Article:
New international studies have reiterated the vital role of animal protein in human diets, the environment and society.
A series of nine research papers under the title The Societal Role of Meat – What the Science Says authored by international scientists and published in Animal Frontiers argues that in addition to the nutritional and environmental benefits, animal agriculture is also key to the challenges around climate change and global food security.
“Our papers … are much more than just important pieces of scientific works to be discussed among industry advocates,” said Dr Rod Polkinghorne, a leading innovator in the Australian red meat industry.
“We want this major new analysis to inform public policy and education around meat production and consumption globally.”
A second study, compiled for the Food and Agriculture Organisation (FAO) of the United Nations, found that globally more than 1 billion people depend on livestock for their livelihoods.
The study, the Contribution of Terrestrial Animal Source Food to Healthy Diets for Improved Nutrition and Health Outcomes, says that food from livestock contributes to healthy diets by improving nutrition and health.
The authors of the Societal Role of Meat study focused on the role of meat in a meaningful diet, its nutrient contribution and the risks from a large reduction in meat consumption.
The researchers say Homo sapiens evolved to be persistent and frequent meat eaters, from which they assume meat is at least compatible with human anatomy and metabolism.
“Moreover, given that meat represents a high-quality food matrix for digestibility and absorption of a broad spectrum of nutrients, several of which being already limiting factors in diets worldwide, it seems fair to state that the dietary role of meat is not straightforward to replace,” the study says.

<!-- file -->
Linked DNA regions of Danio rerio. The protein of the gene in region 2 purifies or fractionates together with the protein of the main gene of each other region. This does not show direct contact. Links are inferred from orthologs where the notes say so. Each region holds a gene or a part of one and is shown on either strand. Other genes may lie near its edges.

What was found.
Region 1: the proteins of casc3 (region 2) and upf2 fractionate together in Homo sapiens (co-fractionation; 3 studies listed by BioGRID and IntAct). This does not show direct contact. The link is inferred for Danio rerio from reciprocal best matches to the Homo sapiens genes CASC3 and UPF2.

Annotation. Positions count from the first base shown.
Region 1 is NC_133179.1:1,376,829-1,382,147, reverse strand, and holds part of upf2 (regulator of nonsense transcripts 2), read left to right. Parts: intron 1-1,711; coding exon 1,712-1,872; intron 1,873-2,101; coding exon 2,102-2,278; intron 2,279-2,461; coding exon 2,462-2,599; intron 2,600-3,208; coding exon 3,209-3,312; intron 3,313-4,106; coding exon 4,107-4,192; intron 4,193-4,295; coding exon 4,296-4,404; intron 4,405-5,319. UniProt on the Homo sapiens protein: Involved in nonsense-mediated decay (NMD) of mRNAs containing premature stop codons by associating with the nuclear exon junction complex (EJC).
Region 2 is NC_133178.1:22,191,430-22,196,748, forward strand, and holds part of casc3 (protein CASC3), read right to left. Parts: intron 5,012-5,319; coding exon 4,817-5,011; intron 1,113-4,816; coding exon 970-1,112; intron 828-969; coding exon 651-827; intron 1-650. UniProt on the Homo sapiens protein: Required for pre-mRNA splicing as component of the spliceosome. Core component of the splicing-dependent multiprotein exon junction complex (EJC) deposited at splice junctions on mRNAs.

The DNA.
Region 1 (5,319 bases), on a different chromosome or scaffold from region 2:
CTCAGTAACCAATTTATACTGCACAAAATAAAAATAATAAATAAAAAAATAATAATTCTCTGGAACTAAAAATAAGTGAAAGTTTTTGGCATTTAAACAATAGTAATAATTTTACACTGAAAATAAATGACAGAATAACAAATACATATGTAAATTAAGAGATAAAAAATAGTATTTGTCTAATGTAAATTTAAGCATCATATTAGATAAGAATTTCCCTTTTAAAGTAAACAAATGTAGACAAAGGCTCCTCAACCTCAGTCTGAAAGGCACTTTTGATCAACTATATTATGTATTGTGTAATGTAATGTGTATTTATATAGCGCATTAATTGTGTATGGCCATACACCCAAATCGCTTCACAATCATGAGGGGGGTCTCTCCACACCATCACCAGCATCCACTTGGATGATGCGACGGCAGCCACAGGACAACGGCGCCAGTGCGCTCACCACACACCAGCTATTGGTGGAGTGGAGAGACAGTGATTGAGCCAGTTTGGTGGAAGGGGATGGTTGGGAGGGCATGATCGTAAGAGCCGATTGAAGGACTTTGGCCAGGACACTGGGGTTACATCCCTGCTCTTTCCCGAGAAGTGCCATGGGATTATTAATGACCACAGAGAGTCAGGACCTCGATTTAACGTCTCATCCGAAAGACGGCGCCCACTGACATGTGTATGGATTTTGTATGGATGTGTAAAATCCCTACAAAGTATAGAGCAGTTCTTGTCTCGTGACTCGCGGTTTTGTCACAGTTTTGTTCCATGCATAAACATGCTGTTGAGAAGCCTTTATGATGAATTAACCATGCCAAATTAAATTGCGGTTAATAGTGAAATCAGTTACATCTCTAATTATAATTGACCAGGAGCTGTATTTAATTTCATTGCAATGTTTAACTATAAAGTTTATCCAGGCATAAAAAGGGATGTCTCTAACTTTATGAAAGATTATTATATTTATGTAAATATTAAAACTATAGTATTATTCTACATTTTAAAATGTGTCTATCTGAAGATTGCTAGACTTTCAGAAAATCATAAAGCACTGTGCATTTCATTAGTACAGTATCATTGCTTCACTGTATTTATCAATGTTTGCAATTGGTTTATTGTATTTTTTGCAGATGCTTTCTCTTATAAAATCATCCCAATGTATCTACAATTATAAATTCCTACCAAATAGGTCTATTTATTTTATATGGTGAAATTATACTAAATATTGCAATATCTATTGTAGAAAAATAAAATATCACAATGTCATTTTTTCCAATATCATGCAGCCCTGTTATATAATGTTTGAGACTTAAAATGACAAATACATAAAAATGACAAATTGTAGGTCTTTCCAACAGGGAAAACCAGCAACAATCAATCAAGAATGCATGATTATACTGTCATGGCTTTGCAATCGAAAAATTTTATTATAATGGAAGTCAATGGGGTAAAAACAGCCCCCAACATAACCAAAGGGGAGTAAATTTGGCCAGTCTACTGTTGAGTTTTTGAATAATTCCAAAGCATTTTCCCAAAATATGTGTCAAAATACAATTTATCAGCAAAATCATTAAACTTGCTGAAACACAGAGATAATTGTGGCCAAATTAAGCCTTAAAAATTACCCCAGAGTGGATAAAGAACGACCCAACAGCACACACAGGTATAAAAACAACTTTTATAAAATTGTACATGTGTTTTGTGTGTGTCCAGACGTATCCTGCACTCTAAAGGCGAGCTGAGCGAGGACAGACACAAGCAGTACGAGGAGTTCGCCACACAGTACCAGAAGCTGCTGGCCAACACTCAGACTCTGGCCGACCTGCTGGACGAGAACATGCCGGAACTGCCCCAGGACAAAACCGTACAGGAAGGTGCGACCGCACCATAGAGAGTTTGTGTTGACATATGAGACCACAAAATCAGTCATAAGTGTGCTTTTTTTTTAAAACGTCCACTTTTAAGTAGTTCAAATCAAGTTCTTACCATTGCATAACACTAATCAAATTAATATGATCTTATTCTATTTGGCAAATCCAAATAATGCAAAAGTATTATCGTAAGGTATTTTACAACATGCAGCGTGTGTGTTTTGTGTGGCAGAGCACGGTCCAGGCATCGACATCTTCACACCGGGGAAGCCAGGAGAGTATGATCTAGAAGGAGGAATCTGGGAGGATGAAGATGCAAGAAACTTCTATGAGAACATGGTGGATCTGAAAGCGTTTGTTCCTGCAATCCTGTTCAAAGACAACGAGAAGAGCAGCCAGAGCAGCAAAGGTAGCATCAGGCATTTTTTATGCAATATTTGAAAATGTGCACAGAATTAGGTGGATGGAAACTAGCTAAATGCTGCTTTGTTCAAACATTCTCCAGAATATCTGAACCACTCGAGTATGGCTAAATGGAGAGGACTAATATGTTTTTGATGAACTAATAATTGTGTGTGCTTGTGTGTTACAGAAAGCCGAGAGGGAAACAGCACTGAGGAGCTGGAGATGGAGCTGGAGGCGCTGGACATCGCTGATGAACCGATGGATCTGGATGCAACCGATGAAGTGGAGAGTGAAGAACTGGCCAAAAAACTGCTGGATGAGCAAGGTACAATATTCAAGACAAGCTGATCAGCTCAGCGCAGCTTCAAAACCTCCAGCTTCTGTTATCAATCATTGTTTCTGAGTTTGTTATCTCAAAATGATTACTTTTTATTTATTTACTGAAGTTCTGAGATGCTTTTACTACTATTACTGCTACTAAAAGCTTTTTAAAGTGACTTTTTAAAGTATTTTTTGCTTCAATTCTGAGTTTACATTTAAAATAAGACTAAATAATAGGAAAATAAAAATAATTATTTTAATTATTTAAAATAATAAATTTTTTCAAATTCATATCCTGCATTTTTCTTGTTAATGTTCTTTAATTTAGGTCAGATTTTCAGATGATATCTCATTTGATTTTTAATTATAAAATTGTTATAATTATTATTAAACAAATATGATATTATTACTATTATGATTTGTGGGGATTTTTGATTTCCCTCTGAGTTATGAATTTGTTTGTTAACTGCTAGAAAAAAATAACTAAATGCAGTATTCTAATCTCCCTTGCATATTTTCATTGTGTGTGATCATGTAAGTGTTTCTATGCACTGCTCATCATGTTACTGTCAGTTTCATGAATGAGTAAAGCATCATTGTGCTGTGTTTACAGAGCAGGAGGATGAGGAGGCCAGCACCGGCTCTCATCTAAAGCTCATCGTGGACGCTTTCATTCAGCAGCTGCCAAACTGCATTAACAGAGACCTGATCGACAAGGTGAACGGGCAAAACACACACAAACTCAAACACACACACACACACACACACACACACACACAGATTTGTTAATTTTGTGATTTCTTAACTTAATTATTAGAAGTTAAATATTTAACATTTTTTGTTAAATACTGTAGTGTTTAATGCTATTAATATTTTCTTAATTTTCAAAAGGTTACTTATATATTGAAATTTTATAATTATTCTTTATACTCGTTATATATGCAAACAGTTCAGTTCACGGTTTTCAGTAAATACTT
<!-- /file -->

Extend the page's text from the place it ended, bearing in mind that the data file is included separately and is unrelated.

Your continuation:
It says people with little access to meat tend to suffer from the health problems associated with low intake of specific micronutrients or from deficient quality protein intakes.
“To sum up, the regular consumption of meat appears to bestow multiple and important nutritional benefits.”
Expanding animal production is the most readily available way to nourish the world, but meat, milk and eggs must be affordable, it says.
The scientists also sought to determine whether livestock systems consume more resources at the expense of sustainable ecosystems.
While that depends on the desired end state, they conclude that the goal should be an ecosystem that can be reasonably stabilised, with remaining biodiversity sustained and, ideally, improved.
Livestock have a role in plant-based production for human-edible food, consuming the inedible biomass byproduct and returning nutrients back into the natural cycle.
“In short, human-managed livestock systems must be part of the solution to environmental sustainability.”
They say that livestock farming is ethically acceptable given the nutritional benefits to humans.
“As long as there are human mouths to feed with meat and no better alternative in sight, then humans enjoy clear ethical priority over the animal,” the study says.
More than $US1 billion ($1.63bn) is being spent on cell culture technology to produce food products equivalent to meat that can close the global nutrient gap.
The scientists say success is still far off despite decades of research.
The FAO report finds that animals farmed on grazing and pastoralist systems and those that are hunted provide high-quality proteins, important fatty acids and various vitamins and minerals, which contribute to healthy diets and improved nutrition and health.
“Livestock species are adapted to a wide range of environments, including areas that are unsuitable for crop production,” the report says.
Livestock also plays a role in landscape management, providing energy and helping to improve soil fertility and transform grassland vegetation into food.
But to be sustainable, the researchers say, solutions need to be found to livestock’s high resource use, pollution, food-feed competition, greenhouse gas emissions, antimicrobial resistance, animal welfare, disease, accessibility and consumer affordability.